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Freetown Another Step Toward South Coast Rail Completion



By Chris Lisinski
State House News Service

Sen. Michael Rodrigues can finally add a pair of scissors, not another shovel, to his South Coast Rail collection.

After decades of debate and several false starts, the Baker administration and MBTA announced Monday that construction is “substantially complete” on the first stretch of the commuter rail expansion, keeping the timeline on track to begin service to Fall River, New Bedford and surrounding communities by late next year.

The work to date has included construction of a new train station in Freetown, where officials gathered Monday to cut a ribbon and commend the project’s success so far. For Rodrigues and other lawmakers from the region, the progress was at once overdue and a bit disorienting.

“This is almost surreal for me,” Rodrigues said.

The Westport Democrat ran through a list of previous landmarks for the project. In 1990, Gov. William Weld visited Fall River and, as Rodrigues recalled Monday, “promised us ‘If I don’t deliver commuter rail to the South Coast, you can sue me.’ ” Rodrigues still has a chrome-plated shovel in his State House office, given to him by Gov. Paul Cellucci, commemorating the 1998 groundbreaking for a Fall River and New Bedford commuter rail line, as well as “the real groundbreaking shovel” from a 2019 event with Gov. Charlie Baker.

“While there have been six governors that have promised me and promised us that we’d have commuter rail to Fall River and New Bedford, it was Gov. Baker and Lt. Gov. [Karyn] Polito that actually delivered on those promises,” Rodrigues said. “I will never let people forget that it was through their hard work, through their commitment, that what we’re experiencing today, finally, getting 21st century public transportation to and from our capital city and these two great South Coast cities.”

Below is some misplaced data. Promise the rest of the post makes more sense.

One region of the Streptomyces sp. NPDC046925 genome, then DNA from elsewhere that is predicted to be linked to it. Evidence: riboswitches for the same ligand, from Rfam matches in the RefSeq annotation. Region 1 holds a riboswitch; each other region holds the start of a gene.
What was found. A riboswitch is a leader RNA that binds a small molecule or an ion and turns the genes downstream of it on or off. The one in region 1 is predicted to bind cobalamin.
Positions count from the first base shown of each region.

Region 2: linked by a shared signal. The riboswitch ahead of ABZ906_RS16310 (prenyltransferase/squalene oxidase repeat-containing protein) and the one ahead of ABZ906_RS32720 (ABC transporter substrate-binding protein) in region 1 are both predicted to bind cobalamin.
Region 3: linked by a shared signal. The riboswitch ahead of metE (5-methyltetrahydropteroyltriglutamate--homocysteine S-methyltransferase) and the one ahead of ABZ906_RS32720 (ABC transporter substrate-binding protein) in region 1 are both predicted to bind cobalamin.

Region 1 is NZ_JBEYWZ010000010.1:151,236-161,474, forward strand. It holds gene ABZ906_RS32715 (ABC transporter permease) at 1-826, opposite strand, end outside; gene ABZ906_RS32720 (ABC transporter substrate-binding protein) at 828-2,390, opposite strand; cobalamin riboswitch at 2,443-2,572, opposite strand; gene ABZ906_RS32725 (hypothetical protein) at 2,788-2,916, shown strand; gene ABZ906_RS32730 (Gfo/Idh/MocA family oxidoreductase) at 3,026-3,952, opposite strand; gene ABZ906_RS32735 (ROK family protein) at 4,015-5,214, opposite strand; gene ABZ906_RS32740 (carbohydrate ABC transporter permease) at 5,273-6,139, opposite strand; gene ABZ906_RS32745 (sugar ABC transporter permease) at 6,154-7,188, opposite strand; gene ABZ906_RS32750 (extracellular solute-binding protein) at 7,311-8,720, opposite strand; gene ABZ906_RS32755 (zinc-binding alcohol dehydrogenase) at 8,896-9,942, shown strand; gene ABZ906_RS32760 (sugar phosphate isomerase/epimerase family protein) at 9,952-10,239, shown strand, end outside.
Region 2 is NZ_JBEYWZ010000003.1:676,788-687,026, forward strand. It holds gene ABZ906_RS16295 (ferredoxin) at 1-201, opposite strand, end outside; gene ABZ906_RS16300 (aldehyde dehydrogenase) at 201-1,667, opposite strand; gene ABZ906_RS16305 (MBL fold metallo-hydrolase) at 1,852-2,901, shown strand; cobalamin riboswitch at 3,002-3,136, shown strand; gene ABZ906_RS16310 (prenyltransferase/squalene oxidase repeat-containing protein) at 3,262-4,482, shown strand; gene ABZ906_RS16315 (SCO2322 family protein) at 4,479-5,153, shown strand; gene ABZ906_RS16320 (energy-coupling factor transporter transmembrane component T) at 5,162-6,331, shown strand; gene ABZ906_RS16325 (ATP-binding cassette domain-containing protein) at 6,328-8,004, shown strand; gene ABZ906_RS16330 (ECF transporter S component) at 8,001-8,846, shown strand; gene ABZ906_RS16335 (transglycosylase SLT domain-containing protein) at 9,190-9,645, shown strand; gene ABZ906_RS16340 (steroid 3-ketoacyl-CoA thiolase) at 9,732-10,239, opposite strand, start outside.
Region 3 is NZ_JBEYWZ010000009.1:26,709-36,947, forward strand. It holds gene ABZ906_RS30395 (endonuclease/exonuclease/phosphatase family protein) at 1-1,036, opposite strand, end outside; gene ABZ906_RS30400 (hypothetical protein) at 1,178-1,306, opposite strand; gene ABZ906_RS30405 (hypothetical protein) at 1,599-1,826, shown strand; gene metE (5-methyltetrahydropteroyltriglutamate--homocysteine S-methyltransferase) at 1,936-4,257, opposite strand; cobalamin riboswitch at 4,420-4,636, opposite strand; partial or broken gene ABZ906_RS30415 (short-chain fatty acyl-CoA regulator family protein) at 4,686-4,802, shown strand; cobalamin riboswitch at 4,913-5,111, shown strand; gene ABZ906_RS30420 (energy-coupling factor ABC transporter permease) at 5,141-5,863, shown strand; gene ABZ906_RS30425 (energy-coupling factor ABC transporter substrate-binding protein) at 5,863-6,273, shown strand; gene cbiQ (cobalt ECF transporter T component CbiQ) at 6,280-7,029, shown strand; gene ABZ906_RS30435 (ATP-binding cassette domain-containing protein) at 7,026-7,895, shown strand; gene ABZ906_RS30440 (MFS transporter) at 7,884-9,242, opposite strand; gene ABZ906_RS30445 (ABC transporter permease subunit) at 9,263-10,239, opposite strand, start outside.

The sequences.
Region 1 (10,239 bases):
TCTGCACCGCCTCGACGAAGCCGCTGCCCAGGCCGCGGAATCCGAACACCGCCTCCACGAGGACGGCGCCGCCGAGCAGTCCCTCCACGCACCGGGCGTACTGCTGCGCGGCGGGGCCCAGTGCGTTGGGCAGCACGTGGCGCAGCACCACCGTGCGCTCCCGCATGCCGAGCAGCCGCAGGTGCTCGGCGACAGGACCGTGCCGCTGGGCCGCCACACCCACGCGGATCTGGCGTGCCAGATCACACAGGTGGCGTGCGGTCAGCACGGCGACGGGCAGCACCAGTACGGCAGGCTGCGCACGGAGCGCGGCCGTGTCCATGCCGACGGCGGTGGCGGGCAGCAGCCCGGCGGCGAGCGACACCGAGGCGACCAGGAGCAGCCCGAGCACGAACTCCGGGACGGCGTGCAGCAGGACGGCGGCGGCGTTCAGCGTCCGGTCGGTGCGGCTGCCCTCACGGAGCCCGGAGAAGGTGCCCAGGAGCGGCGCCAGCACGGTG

It’s not the first time Rodrigues has heaped praise on a sitting governor for advancing the rail project. In 2014, when lawmakers sent Gov. Deval Patrick a $12.7 billion transportation bond bill that included money for South Coast Rail, Rodrigues said of prior groundbreakings, “Those were all political charades. It wasn’t until this administration went back to square one and did it right.”

The push for a passenger rail connection to population centers along the South Coast stretches back decades. Baker himself on Monday recalled discussing an expansion when he worked for Weld “in the early 1990s.”

Officials previously eyed extending the Stoughton Line southward to Fall River and New Bedford, but the cost estimate exploded in 2016, prompting the Baker administration to pivot to using the Middleborough/Lakeville Line as the foundation for the project.

Baker said South Coast Rail will make passenger trains accessible to “the only two major municipalities within 50 miles of Boston that didn’t have it.”

“In some respects, that’s the most fundamental issue of all: how are we going to claim to be an inclusive Commonwealth if the south coast of Massachusetts, and Fall River and New Bedford in particular, that was available, as I said before, to all the other communities within 50 miles of Boston of any particular size?” he said.